According to the Bible, not only did they exist, but their population was “sinful” (Genesis, 13:13; Isaiah, 3:9), and they were destroyed with fire and brimstone that fell from heaven (Deuteronomy, 1).
British scientists Alan Bond, director of the space-propulsion company Reaction Engines, and Mark Hempsell, an astronautics expert at the University of Bristol, deciphered the cuneiform inscriptions on a clay tablet dating from 700 BC
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They concluded that this is the testimony drawn up by a Sumerian astronomer describing the passage of an asteroid whose characteristics resemble the rain of fire that razed the cities of Sodom and Gomorrah.
The tablet was discovered in the ruins of Nineveh by Sir Henry Layard in the mid-19th century. It is preserved in the British Museum in London. It is known as the “Planisphere” and for 150 years scientists have been squabbling over its true meaning.
Bond and Hempsell turned to computer technologies to simulate the trajectory of celestial objects. Thus they reconstructed the sky observed by this astronomer thousands of years ago. Calculations indicated that the described event took place on the night of June 29, 3123 BC, according to the Julian calendar.
Researchers interpret that one half of the “Planisphere” reports the position of planets and clouds. The other half describes the trajectory of an asteroid more than a kilometer in diameter. The asteroid would have flown close to the ground, and the supersonic waves it produced impacted the Earth with cataclysmic force.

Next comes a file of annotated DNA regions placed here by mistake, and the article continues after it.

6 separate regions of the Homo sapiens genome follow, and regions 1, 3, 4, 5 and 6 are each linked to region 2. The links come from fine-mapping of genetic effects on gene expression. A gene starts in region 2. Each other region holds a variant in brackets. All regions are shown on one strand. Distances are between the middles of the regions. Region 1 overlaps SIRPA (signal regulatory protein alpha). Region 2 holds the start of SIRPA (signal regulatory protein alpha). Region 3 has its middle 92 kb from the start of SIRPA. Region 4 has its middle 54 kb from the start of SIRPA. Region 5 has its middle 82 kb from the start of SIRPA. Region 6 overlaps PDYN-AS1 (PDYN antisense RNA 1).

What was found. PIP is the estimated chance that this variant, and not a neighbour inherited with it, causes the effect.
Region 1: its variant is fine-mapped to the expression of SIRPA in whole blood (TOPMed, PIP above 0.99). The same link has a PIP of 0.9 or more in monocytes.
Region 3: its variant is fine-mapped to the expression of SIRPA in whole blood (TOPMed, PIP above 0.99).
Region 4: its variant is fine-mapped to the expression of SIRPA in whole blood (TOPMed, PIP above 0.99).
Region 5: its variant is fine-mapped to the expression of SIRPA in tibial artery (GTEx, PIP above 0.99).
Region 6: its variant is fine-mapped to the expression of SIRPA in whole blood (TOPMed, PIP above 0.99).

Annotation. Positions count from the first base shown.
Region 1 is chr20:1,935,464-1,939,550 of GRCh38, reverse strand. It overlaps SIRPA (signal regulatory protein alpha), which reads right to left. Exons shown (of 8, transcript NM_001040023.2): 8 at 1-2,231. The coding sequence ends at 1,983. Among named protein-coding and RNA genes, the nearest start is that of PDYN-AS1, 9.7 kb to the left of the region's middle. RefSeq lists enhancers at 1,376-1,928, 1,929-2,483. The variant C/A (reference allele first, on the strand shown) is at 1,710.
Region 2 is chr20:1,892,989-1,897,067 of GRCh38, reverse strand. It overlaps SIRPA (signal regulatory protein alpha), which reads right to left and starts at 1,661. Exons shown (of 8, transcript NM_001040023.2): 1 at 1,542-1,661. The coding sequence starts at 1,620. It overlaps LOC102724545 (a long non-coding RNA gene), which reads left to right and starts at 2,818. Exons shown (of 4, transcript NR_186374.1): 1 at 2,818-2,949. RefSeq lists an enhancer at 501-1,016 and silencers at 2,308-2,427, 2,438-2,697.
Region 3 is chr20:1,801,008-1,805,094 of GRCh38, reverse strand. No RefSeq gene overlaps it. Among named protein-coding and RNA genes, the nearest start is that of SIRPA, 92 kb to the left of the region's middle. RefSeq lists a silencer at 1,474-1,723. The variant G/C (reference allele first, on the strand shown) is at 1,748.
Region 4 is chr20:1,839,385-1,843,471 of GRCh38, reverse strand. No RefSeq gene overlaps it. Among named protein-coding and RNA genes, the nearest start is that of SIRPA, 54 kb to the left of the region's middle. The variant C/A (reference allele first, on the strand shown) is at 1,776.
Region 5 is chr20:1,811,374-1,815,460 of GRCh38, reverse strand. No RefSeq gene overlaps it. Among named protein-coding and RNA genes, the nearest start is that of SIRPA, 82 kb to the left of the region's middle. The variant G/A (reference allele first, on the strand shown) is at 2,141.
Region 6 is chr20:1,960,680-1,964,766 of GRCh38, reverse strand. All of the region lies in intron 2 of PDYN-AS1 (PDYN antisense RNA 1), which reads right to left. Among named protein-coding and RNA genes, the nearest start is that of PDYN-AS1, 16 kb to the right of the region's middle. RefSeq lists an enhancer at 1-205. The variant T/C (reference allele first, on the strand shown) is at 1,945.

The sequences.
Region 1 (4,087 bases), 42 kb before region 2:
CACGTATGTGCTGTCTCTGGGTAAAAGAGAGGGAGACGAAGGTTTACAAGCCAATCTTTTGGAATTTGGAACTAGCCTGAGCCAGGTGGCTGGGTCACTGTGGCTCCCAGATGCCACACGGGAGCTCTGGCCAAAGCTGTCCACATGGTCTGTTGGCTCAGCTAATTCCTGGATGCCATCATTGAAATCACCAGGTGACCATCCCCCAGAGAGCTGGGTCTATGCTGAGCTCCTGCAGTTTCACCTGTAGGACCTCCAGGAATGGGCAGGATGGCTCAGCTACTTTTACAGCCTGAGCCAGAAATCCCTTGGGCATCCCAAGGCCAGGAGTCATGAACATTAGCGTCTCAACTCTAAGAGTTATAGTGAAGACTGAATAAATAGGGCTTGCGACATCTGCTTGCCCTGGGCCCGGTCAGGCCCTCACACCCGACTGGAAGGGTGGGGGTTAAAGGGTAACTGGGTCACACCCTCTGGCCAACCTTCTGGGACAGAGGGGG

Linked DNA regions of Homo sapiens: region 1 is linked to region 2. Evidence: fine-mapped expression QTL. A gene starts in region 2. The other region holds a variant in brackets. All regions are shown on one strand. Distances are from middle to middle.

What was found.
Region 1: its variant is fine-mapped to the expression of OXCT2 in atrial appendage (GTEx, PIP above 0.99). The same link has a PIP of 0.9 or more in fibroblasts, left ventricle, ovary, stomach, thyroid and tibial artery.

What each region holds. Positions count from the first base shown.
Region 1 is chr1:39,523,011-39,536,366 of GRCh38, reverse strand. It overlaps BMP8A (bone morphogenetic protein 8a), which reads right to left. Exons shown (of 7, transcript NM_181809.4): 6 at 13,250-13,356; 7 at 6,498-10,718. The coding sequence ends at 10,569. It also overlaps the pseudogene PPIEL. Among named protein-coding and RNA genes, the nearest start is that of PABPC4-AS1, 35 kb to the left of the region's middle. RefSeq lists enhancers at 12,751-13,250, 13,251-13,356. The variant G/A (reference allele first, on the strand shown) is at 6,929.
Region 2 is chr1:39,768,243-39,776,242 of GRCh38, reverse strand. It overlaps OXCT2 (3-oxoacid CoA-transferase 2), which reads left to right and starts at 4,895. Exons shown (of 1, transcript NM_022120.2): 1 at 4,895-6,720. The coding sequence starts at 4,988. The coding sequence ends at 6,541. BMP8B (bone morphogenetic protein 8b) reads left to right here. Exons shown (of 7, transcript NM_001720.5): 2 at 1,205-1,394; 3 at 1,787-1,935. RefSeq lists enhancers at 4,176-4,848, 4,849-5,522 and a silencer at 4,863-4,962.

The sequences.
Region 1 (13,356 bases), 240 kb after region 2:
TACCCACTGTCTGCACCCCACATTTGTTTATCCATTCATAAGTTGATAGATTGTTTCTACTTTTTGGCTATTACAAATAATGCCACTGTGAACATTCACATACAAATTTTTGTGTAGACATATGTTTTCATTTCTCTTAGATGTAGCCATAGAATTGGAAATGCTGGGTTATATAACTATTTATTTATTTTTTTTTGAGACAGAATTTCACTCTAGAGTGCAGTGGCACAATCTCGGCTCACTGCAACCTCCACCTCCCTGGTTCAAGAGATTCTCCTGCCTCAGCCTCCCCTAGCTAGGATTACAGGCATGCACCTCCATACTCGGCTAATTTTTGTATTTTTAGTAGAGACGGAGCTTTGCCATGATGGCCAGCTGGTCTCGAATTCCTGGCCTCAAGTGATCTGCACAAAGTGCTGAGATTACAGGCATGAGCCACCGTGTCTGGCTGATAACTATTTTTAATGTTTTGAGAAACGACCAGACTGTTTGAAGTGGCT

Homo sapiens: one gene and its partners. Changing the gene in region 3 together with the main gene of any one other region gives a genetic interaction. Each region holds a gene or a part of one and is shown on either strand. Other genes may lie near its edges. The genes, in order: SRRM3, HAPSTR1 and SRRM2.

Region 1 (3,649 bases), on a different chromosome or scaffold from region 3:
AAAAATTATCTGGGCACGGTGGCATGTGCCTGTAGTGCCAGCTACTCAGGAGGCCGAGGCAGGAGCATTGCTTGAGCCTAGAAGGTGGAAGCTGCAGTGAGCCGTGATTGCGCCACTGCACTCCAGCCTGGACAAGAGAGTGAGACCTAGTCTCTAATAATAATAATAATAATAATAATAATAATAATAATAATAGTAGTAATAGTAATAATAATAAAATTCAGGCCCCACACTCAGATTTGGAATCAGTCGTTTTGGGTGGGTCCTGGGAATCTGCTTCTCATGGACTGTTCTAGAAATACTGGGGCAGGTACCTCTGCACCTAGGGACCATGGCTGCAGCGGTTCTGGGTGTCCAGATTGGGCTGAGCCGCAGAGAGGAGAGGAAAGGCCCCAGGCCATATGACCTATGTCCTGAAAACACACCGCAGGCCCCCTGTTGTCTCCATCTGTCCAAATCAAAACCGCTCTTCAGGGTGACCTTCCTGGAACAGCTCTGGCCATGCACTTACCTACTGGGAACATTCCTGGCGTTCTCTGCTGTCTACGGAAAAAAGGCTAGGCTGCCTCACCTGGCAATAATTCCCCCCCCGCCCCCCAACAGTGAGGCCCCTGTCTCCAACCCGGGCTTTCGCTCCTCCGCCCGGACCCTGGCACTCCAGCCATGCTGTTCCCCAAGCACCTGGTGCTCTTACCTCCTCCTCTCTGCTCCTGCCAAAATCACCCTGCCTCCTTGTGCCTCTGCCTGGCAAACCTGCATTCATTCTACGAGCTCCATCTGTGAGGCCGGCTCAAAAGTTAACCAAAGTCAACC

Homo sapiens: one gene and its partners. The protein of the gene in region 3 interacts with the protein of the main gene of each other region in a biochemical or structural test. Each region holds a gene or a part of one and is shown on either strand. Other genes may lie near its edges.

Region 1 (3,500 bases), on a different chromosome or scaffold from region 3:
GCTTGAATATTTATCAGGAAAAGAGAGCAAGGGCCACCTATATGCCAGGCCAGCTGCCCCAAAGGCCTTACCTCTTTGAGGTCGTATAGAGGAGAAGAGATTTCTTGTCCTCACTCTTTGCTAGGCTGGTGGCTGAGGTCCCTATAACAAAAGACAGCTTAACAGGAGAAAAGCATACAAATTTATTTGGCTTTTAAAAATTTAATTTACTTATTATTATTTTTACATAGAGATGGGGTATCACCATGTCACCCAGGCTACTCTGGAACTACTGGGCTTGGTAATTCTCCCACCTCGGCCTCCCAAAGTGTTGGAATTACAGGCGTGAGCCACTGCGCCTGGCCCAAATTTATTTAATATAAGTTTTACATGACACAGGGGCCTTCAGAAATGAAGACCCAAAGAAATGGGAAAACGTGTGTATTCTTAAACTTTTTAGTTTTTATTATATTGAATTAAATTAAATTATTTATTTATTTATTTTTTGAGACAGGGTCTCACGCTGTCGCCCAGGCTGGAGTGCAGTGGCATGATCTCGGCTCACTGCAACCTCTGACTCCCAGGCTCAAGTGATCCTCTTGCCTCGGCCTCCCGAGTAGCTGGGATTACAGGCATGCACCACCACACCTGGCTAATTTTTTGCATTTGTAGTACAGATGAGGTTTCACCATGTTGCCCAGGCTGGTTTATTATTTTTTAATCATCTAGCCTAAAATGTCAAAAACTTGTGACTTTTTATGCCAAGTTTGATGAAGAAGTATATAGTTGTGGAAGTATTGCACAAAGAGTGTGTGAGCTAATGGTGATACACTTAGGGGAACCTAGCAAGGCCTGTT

The destructive celestial phenomenon did not leave a crater in Köfels, but caused a huge collapse in the hill on which it exploded. This collapse intrigued geologists. They could not imagine the right cause and looked for the crater caused by the impact of a celestial object. But this one didn’t collide there on the surface, it exploded in the air, producing landslides.
The explosion would have generated a fireball advancing at a speed of 5 kilometers per second with temperatures of up to 400°C. By the time it reached the earth, this incandescent mass would have devastated around 1 million square kilometers.
The crash site would have been 2,000 kilometers from Köfels. That is to say, it would have landed completely in the Dead Sea area. According to Hempsell the devastation resembles the biblical description of the destruction of Sodom and Gomorrah, and catastrophes mentioned in ancient myths. No life form could have survived in perhaps hundreds of kilometers around the center of the fall.
For the researcher, the cloud of smoke caused by the explosion of the asteroid would have reached the Sinai, some regions of the Middle East and northern Egypt. In Köfels there are traces of a cosmic impact that caused the collapse of an area 5 kilometers wide.
For Hempsell and Bond, the trajectory of the meteorite described in the tablet leads to the belief that in its path, the asteroid caused appalling destruction in a long range. Sodom and Gomorrah were in this range and would have been destroyed by fire and the impact wave caused.
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